At the end of August, blogger James Bow wrote the following:

I understand the need for a distinction between landed immigrants and citizens in this country. Citizenship should take some time and effort to receive. But once achieved, that should be it: a Canadian citizen should be the equal of any other Canadian citizen regardless of whether or not that citizen was born in Canada, or in the United States, or elsewhere.
Unsurprisingly, I agree with him. But more than that, I'm disturbed that so many others don't seem to. As an immigrant, I'm offended by the precedent this sets. As a Canadian, though, I'm just disappointed.


Progressive Maritimer said...

I agree. When I posted about the new GG 6 weeks ago, a debate arose about her citizenship. I argued that the fact that she is swearing an oath of office to represent the Queen for Canada was sufficient to prove her dedication to this country. I believe I said that while she held this office, it effectively nullified her other citizenships as she swore and oath to specifically represent Canada for the Queen. I didn't think it was necessary for her to give up her citizenship and indeed I believe it is unfortunate that such pressure was but on her to do so.

At the end of the day, what has changed? She no longer has a piece of paper that says she is a citizen of France. Does that change her status as a Canadian or suddenly make her more qualified for the job? I would argue that it does not but rather a scary form of nationalism emerged for a moment and forced her to comply. It is worrisome that such feelings can appear when provoked. It makes me worry sometimes what's beneath the surface of the usually passive, polite, and tolerant Canadians.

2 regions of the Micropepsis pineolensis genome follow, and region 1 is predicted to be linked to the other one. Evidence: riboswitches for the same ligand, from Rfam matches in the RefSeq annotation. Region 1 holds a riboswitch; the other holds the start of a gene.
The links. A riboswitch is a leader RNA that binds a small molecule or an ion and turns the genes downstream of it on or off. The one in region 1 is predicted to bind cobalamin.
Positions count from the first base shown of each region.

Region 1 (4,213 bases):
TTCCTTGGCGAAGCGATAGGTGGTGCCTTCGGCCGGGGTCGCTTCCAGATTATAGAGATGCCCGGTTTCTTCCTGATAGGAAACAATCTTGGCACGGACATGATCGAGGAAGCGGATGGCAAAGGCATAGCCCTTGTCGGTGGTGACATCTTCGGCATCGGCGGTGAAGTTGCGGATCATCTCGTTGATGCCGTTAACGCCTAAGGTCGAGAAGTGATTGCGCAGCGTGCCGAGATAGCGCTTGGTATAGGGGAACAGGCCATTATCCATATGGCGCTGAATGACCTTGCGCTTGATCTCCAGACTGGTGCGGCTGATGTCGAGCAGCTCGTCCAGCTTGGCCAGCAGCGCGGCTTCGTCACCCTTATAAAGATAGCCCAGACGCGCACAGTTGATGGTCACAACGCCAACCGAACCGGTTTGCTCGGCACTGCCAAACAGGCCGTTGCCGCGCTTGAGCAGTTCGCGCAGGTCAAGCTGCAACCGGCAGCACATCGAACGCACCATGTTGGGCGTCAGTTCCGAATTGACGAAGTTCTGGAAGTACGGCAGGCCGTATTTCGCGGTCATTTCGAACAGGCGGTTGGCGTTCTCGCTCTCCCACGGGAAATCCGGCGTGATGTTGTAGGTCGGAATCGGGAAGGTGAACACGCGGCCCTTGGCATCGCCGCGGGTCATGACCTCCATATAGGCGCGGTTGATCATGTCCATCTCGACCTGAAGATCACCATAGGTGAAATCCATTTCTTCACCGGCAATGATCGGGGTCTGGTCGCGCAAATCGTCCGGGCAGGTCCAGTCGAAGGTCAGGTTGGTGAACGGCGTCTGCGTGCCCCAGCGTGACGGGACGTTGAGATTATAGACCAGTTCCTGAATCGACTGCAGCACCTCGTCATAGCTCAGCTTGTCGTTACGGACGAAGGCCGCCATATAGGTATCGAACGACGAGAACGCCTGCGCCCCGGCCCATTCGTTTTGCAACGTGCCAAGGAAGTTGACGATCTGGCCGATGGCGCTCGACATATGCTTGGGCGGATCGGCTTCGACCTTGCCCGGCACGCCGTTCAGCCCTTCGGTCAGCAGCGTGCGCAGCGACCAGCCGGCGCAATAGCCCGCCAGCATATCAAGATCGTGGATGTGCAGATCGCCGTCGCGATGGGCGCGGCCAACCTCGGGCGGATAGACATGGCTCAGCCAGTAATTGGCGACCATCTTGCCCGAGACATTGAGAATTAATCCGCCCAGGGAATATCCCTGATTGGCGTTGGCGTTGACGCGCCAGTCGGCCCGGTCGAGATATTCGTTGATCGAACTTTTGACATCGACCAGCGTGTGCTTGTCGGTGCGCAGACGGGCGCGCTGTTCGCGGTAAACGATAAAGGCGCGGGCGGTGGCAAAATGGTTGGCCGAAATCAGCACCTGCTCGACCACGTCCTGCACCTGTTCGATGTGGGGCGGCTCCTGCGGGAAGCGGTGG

One blogger called it a demon in Canada, I think they have a point.

Trevor J. said...

This is doubly ironic, considering that it wasn't too many decades ago that Governors General in Canada - and most other Commonwealth countries - were exclusively British nationals, yet no-one thought to question where their loyalties lay... and anyway, if we really want to turn our attention to what it means to have multiple national loyalties, why stop at Michaëlle Jean? After all, the monarch she's been chosen to represent is someone who's simultaneously head of state of the U.K., AND something like 15 other countries besides. If that's not a conflict of interest, then nothing is.

Jim (Progressive Right) said...

Now, I'm one of the objectors to the dual citizenship GG, and I'll tell you why.